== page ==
The universe’s first stars may have been bloated behemoths powered by dark matter, suggests an intriguing, if speculative, new study. These ‘dark stars’ might have delayed the creation of heavy elements, which make up everything from planets to people, as well as cosmic reionisation, which made the universe transparent to light billions of years ago. Theorists believe the first stars formed in cradles of dark matter, condensing from clouds of gas until their cores became so dense that nuclear fusion ignited, preventing the cores from collapsing further. This could heat up the cloud so much that it would stop contracting, so that it was supported by the annihilation of dark matter rather than by nuclear fusion, like normal stars. Such a ‘dark star’ would be about as massive as the Sun and would glow at infrared wavelengths. But it would be much larger – depending on the mass of the neutralino used, the star could span anywhere from the distance between the Sun and Uranus in our solar system to nearly 60 times that size.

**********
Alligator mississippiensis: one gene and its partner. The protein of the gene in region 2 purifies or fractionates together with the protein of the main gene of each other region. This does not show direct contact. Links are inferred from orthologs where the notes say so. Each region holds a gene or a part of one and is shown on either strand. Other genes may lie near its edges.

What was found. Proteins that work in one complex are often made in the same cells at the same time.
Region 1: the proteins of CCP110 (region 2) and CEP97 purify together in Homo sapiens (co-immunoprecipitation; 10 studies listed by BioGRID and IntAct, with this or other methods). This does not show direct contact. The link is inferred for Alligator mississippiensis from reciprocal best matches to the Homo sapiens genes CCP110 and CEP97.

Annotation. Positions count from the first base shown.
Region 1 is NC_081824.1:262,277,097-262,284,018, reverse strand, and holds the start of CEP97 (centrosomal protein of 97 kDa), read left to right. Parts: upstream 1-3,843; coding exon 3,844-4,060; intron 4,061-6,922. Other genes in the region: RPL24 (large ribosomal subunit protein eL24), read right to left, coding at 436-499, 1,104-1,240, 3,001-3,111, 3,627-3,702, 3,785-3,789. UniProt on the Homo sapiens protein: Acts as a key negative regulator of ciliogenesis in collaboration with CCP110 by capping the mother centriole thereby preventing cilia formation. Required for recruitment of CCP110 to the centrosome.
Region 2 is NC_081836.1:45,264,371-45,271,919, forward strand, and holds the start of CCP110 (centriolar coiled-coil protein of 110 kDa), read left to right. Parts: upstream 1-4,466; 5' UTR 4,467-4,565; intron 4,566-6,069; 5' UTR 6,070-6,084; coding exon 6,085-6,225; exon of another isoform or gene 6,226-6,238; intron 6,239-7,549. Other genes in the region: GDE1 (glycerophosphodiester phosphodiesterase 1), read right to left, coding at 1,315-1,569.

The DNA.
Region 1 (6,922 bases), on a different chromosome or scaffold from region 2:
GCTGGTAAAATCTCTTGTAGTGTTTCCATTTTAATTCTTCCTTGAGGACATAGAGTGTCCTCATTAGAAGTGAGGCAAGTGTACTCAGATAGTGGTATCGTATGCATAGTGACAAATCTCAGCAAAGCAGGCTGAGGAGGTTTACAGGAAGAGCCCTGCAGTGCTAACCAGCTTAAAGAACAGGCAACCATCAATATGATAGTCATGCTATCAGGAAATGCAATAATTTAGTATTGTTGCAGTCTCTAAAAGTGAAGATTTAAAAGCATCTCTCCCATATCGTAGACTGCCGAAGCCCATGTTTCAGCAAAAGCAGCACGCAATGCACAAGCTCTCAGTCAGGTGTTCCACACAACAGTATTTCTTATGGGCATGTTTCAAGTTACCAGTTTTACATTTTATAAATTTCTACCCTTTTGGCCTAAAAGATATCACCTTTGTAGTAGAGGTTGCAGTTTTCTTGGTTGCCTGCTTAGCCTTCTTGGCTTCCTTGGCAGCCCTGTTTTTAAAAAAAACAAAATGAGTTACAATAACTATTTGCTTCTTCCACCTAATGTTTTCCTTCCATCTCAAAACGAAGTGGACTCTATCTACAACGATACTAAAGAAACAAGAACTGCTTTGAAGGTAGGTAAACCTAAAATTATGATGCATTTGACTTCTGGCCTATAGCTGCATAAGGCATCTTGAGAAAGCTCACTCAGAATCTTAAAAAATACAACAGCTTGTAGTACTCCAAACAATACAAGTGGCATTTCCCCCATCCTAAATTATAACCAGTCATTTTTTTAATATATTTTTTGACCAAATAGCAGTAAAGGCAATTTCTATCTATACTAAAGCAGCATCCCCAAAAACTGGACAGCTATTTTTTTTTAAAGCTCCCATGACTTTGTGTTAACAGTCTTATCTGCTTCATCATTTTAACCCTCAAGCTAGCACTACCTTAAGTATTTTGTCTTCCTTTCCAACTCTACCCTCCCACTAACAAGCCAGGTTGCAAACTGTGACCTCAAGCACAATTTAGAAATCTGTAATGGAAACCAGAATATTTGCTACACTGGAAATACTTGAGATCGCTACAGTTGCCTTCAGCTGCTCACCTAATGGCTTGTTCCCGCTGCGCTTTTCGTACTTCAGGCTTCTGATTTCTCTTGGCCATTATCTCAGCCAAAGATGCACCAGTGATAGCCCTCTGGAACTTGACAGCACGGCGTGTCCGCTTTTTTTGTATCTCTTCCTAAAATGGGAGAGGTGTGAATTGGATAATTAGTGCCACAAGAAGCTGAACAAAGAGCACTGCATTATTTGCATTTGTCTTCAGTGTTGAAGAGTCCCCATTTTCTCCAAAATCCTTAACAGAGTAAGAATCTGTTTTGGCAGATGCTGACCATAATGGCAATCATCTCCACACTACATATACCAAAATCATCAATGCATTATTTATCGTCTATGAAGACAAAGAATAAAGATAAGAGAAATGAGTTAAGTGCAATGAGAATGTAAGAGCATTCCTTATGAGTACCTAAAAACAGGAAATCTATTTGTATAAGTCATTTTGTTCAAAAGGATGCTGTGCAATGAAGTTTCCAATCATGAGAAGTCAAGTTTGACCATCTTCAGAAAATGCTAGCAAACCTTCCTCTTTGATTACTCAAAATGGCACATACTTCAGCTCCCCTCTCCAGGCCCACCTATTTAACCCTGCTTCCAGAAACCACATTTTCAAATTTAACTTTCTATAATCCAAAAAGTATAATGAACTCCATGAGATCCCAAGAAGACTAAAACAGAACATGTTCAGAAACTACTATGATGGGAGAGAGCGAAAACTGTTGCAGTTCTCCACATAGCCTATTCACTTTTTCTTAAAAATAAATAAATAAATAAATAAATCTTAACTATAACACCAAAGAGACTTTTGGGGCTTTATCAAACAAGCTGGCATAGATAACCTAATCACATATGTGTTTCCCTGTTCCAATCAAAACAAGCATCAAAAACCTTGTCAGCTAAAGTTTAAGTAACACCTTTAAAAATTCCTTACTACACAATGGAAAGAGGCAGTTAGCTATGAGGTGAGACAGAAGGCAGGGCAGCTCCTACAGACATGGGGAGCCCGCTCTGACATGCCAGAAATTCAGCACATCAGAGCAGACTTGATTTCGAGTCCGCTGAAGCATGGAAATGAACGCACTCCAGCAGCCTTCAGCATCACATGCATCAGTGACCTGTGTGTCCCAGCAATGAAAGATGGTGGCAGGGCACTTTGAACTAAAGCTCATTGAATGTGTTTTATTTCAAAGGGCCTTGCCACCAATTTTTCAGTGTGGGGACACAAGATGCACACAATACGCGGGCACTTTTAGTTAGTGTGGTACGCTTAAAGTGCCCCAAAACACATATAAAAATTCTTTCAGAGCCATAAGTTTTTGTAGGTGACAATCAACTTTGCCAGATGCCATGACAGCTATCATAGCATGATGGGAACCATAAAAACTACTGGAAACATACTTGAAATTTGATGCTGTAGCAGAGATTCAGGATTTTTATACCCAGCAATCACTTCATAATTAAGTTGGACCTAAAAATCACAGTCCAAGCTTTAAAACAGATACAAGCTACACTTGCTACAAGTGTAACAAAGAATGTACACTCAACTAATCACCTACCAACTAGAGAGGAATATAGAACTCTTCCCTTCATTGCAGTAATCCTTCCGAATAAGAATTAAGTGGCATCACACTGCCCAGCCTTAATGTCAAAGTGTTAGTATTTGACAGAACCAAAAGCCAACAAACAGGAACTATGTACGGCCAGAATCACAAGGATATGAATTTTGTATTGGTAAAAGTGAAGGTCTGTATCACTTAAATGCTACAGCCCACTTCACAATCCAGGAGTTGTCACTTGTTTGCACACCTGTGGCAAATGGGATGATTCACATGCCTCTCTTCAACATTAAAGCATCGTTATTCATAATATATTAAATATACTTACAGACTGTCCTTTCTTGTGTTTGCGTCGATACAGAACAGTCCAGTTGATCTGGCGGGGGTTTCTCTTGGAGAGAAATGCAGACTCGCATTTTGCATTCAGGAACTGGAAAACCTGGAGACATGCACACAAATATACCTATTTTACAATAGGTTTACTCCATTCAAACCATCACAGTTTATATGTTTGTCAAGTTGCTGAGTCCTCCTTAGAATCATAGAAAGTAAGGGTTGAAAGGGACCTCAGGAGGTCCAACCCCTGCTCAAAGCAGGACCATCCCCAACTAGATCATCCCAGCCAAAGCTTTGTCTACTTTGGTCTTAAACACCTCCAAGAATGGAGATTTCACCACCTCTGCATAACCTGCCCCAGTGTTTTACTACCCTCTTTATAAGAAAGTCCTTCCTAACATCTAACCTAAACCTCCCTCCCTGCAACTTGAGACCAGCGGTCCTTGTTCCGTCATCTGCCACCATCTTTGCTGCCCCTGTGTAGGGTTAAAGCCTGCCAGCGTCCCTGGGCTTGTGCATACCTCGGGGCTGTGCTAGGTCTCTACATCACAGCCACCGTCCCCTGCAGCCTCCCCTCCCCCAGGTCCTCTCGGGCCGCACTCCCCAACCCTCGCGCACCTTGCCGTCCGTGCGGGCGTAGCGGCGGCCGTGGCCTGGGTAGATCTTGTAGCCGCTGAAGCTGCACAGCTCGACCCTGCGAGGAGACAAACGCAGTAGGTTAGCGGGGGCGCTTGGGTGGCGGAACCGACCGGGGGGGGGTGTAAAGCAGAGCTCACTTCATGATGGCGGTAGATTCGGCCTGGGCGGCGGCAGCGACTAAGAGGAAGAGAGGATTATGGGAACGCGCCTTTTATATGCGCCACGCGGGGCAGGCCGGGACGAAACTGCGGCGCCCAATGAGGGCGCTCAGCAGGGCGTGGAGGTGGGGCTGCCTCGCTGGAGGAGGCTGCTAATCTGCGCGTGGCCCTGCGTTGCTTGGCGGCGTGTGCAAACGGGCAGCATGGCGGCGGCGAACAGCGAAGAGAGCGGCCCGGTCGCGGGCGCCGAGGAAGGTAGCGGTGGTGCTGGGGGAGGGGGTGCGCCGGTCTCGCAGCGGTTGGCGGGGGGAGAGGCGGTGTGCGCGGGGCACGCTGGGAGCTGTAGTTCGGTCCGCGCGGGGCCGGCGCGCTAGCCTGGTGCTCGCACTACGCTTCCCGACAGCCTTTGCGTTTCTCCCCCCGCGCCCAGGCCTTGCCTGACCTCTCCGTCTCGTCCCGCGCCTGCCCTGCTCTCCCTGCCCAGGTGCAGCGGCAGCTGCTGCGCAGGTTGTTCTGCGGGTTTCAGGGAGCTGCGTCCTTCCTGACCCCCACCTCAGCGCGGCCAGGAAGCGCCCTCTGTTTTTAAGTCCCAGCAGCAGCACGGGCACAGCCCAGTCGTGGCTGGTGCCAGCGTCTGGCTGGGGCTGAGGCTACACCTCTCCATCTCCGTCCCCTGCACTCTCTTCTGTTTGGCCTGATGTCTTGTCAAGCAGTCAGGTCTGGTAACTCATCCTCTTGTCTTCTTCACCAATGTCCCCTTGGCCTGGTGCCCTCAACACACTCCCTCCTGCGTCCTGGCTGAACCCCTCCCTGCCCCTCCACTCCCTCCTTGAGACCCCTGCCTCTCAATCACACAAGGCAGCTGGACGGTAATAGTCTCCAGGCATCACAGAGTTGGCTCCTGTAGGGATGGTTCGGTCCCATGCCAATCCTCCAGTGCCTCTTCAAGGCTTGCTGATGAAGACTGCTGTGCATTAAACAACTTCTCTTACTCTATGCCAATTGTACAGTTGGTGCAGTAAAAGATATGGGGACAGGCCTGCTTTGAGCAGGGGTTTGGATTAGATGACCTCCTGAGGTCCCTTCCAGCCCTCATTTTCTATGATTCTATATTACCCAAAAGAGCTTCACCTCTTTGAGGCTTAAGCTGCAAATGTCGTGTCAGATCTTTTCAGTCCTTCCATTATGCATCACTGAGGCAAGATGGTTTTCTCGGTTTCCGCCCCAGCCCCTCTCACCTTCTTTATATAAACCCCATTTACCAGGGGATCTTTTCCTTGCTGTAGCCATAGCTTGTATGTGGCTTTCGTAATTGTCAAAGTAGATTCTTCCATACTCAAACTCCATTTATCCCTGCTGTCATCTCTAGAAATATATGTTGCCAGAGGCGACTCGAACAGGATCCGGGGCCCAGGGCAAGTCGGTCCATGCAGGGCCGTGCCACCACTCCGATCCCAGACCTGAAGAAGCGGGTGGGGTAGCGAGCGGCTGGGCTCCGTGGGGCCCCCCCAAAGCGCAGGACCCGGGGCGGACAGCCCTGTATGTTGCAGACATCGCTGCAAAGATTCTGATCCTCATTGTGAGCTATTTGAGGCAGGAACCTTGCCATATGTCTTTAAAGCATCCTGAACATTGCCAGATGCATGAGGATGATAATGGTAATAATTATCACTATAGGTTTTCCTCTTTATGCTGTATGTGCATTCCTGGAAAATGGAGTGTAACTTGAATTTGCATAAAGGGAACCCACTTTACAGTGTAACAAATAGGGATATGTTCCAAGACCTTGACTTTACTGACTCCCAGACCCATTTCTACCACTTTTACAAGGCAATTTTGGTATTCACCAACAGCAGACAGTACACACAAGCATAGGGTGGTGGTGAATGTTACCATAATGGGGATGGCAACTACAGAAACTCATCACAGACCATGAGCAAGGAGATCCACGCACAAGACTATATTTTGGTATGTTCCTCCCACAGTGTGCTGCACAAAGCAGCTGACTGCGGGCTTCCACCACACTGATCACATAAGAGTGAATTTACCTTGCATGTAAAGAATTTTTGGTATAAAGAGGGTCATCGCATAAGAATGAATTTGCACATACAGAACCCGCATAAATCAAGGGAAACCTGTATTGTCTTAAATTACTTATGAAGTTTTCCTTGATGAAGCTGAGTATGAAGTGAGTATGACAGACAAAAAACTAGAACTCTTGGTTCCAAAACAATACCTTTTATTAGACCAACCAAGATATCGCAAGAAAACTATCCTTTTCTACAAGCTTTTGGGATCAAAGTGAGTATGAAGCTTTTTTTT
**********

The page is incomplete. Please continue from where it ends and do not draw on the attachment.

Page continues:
Universe’s first stars may have been ‘dark stars’